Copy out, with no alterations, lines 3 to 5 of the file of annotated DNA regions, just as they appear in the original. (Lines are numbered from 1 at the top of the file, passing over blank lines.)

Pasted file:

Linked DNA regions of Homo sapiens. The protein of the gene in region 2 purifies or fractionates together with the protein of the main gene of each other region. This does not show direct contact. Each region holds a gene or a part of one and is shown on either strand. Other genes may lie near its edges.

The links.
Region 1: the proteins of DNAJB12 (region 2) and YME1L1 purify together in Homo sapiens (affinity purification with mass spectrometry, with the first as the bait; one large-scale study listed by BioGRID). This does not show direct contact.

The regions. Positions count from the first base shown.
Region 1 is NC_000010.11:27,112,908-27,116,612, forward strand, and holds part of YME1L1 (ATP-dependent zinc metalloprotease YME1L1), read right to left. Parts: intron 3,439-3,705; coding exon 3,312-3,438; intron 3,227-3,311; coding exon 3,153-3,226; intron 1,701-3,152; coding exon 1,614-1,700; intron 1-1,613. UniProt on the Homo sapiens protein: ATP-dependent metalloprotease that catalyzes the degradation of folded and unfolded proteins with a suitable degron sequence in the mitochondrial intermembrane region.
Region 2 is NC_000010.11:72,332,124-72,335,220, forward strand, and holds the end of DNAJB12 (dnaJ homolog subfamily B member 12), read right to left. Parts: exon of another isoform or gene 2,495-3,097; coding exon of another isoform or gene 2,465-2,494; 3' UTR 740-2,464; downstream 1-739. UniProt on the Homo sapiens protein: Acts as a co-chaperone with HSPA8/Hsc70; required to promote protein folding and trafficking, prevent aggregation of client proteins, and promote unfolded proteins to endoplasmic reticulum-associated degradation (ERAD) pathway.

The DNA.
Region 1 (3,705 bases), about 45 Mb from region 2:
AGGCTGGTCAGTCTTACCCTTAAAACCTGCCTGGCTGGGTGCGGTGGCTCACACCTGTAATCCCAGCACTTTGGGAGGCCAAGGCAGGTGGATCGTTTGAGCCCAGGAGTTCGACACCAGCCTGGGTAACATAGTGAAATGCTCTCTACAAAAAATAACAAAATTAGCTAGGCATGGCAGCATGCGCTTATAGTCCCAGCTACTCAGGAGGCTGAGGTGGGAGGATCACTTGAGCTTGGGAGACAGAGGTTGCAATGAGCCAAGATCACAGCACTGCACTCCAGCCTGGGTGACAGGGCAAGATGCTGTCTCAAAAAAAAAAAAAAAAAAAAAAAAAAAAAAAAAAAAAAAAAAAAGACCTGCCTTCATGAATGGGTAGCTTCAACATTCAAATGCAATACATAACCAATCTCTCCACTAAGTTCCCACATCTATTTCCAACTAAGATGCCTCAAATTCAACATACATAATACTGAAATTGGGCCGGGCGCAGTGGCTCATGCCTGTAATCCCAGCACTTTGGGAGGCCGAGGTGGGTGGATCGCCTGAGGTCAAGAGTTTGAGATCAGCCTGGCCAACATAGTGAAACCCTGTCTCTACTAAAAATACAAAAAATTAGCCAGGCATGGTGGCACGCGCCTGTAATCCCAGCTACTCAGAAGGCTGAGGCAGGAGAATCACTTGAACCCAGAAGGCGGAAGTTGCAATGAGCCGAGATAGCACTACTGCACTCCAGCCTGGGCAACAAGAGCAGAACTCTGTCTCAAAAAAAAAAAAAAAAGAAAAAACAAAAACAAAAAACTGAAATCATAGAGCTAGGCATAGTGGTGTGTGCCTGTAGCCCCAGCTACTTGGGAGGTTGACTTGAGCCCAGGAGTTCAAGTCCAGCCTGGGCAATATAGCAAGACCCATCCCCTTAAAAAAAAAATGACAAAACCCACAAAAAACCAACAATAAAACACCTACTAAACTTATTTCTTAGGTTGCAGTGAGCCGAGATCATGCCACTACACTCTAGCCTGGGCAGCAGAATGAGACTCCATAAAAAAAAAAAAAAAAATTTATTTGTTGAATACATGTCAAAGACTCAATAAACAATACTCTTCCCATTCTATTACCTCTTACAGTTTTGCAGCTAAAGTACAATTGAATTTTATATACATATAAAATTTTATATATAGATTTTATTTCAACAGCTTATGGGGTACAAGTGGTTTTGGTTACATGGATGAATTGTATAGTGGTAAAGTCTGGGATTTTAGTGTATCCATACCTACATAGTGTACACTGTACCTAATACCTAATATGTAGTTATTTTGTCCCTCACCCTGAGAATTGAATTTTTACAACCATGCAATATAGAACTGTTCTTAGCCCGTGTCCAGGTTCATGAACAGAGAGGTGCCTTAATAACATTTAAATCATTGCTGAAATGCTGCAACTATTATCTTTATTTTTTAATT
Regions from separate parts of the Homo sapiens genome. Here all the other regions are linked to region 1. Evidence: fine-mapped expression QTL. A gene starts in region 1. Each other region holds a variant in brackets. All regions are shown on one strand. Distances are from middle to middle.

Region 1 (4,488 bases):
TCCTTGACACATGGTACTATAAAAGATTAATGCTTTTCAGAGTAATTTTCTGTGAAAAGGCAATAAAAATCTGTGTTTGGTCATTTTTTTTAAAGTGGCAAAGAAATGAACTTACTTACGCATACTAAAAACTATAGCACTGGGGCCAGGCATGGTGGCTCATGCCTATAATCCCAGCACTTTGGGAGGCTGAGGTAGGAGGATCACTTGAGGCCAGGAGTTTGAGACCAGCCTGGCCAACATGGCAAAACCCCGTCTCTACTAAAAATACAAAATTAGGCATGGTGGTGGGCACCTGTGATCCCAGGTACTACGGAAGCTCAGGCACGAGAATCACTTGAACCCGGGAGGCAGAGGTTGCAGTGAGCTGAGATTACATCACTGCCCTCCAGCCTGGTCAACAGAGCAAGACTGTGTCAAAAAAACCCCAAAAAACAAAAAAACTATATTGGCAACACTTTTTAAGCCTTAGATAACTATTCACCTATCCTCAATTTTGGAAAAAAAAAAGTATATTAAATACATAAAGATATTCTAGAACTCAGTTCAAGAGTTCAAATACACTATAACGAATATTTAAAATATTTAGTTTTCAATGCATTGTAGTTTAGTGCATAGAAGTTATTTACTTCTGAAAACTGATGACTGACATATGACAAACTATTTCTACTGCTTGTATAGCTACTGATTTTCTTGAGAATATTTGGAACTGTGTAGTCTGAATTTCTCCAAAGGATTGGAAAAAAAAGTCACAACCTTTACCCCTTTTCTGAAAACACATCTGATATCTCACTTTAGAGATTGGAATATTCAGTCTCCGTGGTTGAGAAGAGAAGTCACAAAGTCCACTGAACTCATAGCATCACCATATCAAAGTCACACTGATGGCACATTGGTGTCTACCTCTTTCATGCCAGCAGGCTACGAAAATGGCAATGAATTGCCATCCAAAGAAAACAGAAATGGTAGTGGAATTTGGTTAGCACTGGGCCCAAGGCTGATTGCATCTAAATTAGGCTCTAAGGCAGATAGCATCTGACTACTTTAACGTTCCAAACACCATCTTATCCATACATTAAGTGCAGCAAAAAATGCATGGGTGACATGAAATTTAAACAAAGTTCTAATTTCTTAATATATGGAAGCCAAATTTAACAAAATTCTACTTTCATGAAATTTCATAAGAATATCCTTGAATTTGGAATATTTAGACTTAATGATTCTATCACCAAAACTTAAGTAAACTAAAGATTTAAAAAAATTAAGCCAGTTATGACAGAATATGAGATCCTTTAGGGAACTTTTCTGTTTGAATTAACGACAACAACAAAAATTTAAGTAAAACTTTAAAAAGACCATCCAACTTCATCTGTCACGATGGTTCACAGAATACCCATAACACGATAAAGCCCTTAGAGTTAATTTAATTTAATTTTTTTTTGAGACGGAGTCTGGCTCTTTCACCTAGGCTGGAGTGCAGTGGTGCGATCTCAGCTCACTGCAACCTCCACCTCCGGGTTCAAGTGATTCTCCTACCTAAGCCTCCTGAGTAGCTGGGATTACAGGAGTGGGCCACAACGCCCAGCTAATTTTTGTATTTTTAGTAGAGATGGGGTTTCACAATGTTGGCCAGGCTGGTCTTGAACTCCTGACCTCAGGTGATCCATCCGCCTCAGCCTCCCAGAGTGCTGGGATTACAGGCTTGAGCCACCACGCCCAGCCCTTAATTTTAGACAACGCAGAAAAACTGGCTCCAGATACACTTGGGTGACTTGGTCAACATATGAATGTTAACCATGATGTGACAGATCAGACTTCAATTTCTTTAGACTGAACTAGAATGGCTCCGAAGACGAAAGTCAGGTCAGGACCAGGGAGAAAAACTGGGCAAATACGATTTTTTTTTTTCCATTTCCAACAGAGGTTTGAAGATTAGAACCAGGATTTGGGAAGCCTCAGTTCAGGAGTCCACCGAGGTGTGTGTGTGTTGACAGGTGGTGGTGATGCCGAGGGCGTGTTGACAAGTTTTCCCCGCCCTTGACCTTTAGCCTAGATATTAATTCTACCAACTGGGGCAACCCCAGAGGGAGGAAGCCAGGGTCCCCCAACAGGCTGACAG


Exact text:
Region 1: the proteins of DNAJB12 (region 2) and YME1L1 purify together in Homo sapiens (affinity purification with mass spectrometry, with the first as the bait; one large-scale study listed by BioGRID). This does not show direct contact.

The regions. Positions count from the first base shown.
Region 1 is NC_000010.11:27,112,908-27,116,612, forward strand, and holds part of YME1L1 (ATP-dependent zinc metalloprotease YME1L1), read right to left. Parts: intron 3,439-3,705; coding exon 3,312-3,438; intron 3,227-3,311; coding exon 3,153-3,226; intron 1,701-3,152; coding exon 1,614-1,700; intron 1-1,613. UniProt on the Homo sapiens protein: ATP-dependent metalloprotease that catalyzes the degradation of folded and unfolded proteins with a suitable degron sequence in the mitochondrial intermembrane region.